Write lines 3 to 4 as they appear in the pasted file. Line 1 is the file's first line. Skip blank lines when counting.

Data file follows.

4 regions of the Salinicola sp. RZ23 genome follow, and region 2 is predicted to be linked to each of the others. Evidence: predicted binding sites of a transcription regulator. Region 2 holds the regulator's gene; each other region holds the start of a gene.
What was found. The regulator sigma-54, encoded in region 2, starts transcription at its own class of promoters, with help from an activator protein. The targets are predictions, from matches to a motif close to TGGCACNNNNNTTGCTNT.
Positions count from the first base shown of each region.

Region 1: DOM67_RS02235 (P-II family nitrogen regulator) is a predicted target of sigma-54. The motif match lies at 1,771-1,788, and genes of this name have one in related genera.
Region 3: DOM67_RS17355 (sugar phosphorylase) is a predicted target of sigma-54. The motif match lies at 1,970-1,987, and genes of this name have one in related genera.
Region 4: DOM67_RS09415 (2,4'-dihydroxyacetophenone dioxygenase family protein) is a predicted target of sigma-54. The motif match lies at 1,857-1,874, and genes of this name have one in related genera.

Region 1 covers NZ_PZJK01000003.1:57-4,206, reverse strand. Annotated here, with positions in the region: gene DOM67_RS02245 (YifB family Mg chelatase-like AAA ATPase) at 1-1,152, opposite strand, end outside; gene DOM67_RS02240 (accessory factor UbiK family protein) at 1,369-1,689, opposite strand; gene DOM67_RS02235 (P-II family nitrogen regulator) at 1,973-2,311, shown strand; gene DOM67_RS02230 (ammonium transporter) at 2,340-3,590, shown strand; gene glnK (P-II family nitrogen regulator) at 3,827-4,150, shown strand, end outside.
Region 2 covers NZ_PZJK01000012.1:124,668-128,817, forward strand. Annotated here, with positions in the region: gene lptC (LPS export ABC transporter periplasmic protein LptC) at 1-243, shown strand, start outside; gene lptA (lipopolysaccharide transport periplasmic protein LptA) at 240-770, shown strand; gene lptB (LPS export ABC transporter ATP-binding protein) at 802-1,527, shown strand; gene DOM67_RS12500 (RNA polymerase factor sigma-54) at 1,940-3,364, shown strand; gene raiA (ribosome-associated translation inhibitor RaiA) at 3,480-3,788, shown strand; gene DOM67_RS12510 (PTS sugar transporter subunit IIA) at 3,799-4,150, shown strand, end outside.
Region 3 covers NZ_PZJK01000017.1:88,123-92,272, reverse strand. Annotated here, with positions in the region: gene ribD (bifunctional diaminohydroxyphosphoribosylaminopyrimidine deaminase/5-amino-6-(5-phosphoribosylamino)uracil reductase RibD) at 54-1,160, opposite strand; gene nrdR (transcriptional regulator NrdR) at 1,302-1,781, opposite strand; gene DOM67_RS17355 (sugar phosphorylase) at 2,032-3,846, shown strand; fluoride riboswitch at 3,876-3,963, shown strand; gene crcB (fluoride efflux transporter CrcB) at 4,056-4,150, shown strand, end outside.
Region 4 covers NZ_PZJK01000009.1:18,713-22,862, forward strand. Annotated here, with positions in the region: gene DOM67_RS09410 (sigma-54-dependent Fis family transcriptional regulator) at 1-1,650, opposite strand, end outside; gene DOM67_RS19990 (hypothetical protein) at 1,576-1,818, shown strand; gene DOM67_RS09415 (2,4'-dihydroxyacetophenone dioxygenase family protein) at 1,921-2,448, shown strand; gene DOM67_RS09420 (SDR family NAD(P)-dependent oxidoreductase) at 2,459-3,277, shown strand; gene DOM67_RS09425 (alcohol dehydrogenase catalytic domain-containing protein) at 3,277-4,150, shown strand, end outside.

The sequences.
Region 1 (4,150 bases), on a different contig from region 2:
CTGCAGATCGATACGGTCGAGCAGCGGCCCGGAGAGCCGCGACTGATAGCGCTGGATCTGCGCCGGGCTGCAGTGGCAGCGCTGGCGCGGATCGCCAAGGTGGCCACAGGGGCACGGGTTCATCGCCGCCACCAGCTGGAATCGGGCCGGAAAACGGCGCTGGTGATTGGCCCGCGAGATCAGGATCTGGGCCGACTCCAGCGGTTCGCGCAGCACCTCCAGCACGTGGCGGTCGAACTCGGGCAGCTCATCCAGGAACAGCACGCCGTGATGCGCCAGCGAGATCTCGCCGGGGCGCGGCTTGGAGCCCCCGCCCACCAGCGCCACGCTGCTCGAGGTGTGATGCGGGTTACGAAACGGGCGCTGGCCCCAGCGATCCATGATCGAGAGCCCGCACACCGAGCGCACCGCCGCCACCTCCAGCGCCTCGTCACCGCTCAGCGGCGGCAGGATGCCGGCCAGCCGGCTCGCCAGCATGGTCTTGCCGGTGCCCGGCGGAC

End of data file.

Positions count from the first base shown of each region.

Region 1: DOM67_RS02235 (P-II family nitrogen regulator) is a predicted target of sigma-54. The motif match lies at 1,771-1,788, and genes of this name have one in related genera.